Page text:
Mildura mini tornado: Merbein residents face days of clean-up after freak storm

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Residents at Merbein, near Mildura in Victoria’s far north-west, still face days of clean-up after Friday’s mini tornado, which swept through the town damaging homes and felling trees.

SES crews from across Victoria were travelling to affected areas on Saturday to assist local volunteers with the clean-up.

Merbein, west of Mildura, was hardest hit with more than 20 homes in the town losing roofs.

Locals said the mini tornado was quick, fierce and had a roar “like a train”.

A number of large trees were also uprooted or lost limbs in Friday evening’s storms, with some damaging homes and businesses.

Parts of Mildura, Red Cliffs and Cardross were also affected, with trees downed and power lines damaged. There were also reports of damage to crops and vineyards.

Emergency services received about 380 requests for assistance, but no injuries were reported.

Residents, businesses without power, phone services

Mildura Rural City Council municipal recovery officer Martin Hawson told a community meeting in Merbein on Saturday that 32 people had sought alternative accommodation because their homes were damaged.

At the meeting, many people reported they were without access to a working landline phone or mobile phone service due to patchy coverage.

The storm caused widespread power outages across the Sunraysia region, with 5,700 Powercor customers left without power on Friday night, but supply has since been largely restored.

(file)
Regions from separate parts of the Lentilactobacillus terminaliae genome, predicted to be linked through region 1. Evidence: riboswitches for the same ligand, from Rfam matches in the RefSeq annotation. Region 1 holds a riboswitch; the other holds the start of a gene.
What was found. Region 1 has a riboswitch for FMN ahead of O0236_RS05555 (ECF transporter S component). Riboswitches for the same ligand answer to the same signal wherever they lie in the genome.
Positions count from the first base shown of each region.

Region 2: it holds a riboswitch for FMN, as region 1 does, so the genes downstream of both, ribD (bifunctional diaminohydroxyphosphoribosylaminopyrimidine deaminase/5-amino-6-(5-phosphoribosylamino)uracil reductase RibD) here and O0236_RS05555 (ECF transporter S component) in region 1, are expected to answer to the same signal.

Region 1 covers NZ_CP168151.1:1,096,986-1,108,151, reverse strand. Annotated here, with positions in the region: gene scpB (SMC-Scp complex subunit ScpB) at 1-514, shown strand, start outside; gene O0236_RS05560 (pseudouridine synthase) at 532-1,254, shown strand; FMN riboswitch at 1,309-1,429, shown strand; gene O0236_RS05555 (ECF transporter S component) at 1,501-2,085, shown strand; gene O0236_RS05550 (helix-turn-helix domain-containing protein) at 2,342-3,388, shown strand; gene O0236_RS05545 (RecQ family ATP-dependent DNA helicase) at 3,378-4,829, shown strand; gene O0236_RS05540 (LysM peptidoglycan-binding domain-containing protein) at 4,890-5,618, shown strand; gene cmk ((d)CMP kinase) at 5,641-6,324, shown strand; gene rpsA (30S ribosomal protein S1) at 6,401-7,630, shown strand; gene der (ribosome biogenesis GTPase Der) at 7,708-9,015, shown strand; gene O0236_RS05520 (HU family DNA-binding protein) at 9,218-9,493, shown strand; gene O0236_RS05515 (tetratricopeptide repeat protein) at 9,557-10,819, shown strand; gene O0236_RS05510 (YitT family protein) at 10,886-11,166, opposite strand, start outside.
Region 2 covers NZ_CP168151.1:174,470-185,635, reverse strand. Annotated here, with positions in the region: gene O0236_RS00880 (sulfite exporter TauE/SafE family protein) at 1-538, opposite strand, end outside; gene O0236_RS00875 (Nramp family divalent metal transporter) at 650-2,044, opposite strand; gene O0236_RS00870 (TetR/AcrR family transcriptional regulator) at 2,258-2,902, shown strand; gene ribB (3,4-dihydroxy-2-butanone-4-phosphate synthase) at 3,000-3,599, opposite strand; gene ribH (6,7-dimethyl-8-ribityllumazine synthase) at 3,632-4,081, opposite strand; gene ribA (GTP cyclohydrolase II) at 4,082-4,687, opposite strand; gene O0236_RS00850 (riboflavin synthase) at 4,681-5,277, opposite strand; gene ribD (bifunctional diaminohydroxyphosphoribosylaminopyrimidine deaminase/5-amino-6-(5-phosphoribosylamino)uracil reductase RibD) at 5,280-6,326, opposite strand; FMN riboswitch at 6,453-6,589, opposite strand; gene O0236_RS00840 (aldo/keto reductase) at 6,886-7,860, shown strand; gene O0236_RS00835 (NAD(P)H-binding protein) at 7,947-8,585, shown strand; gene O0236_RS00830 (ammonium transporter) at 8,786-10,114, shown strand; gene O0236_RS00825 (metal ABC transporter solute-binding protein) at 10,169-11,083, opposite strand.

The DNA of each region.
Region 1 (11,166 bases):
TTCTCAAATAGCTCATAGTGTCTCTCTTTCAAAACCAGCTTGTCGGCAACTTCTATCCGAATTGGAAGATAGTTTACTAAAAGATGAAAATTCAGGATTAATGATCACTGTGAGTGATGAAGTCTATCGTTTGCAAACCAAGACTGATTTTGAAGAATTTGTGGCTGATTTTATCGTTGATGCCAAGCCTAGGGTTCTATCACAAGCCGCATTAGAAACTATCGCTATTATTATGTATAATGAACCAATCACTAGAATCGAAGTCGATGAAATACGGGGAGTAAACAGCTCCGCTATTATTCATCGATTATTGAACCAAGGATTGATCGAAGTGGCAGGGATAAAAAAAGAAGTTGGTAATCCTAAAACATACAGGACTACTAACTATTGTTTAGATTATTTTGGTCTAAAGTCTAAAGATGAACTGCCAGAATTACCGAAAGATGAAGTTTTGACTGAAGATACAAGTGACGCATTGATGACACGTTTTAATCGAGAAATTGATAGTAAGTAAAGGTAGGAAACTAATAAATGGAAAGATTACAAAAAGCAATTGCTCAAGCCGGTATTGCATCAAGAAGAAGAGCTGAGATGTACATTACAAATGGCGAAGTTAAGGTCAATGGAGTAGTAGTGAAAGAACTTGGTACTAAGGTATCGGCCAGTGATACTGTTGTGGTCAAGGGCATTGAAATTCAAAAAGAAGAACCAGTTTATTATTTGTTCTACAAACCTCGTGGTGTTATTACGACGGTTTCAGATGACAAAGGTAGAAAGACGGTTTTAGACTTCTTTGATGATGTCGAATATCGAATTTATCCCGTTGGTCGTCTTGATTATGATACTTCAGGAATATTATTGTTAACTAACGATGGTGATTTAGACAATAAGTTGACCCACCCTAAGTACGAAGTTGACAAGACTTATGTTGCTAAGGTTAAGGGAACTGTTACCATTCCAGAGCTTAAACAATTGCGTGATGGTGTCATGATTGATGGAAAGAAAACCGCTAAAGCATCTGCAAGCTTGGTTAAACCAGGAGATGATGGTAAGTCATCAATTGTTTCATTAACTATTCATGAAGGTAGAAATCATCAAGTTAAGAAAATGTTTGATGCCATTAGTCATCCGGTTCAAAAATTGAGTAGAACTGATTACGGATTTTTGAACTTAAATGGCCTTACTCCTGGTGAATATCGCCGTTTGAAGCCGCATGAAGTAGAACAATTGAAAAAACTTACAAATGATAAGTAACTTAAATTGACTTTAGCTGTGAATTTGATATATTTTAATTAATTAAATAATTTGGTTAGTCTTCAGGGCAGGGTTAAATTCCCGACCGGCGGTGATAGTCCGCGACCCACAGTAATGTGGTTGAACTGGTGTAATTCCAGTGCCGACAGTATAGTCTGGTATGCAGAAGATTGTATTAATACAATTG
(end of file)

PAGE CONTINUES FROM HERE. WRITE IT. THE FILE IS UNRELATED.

The outage forced most businesses in Merbein to close and many in Mildura were also affected, with at least one supermarket forced to throw out refrigerated items.

Mildura SES unit controller Michael Hellwege said the unit’s three vehicles and crews were “swamped” and, despite assistance from CFA crews, had limited capacity to respond to the many reports of damage.

“This is by far the biggest event of this type … its second only to the 2011 flood event for us. It’s by far the largest in my 30 years in the SES,” he said.
Mr Hellwege said the Mildura SES headquarters was running on a generator on Saturday after losing power.

‘I walked outside and there was no roof on the house’

Allan Mensforth’s home was among many houses in the west side of Commercial Street significantly damaged by the mini tornado.

Late on Saturday, Mr Mensforth was still waiting for SES assistance to fix his roof.

“I’ve lost the front part of my house’s roof so when it rained, all the house was flooded inside,” he said.

“We realised that it had come through … stronger than we had thought. I walked outside and there was no roof on the house.”

Mr Mensforth said he had experienced bad storms in his time as a truck driver but never like the mini tornado that hit Merbein.

“I can quite honestly tell you that if you had been in a truck, it would have tipped the truck over so it was pretty strong,” he said.
Ripped-off roofs damages home interiors

In the centre of Merbein, Graham Burns described the storm like a “train going through the middle of the house”.

“Next thing I know, there was a loud thump and a bang and the trees over the back came in over the back fence and my roof disappeared over the next-door neighbours,” he said.
“I’ve lost a third of the roof and the rain has come right the way through and saturated, I suppose, three-quarters of the floors and walls in the house.”

Mr Burns’ car was also damaged, with a tree smashing the back windscreen.

Stephen Dixon, of Merbein, said he was not home at the time when the mini tornado hit and ripped off part of his roof, but his two teenage children were home.

“It was an exciting ride for them. It was scary — luckily no-one was hurt,” he said.

“It was over very quickly. There was a calm before the storm and then it was all over.”

By Lauren Henry Posted on 11/12/16
Photo by Lauren Henry

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Kyrie Wagner

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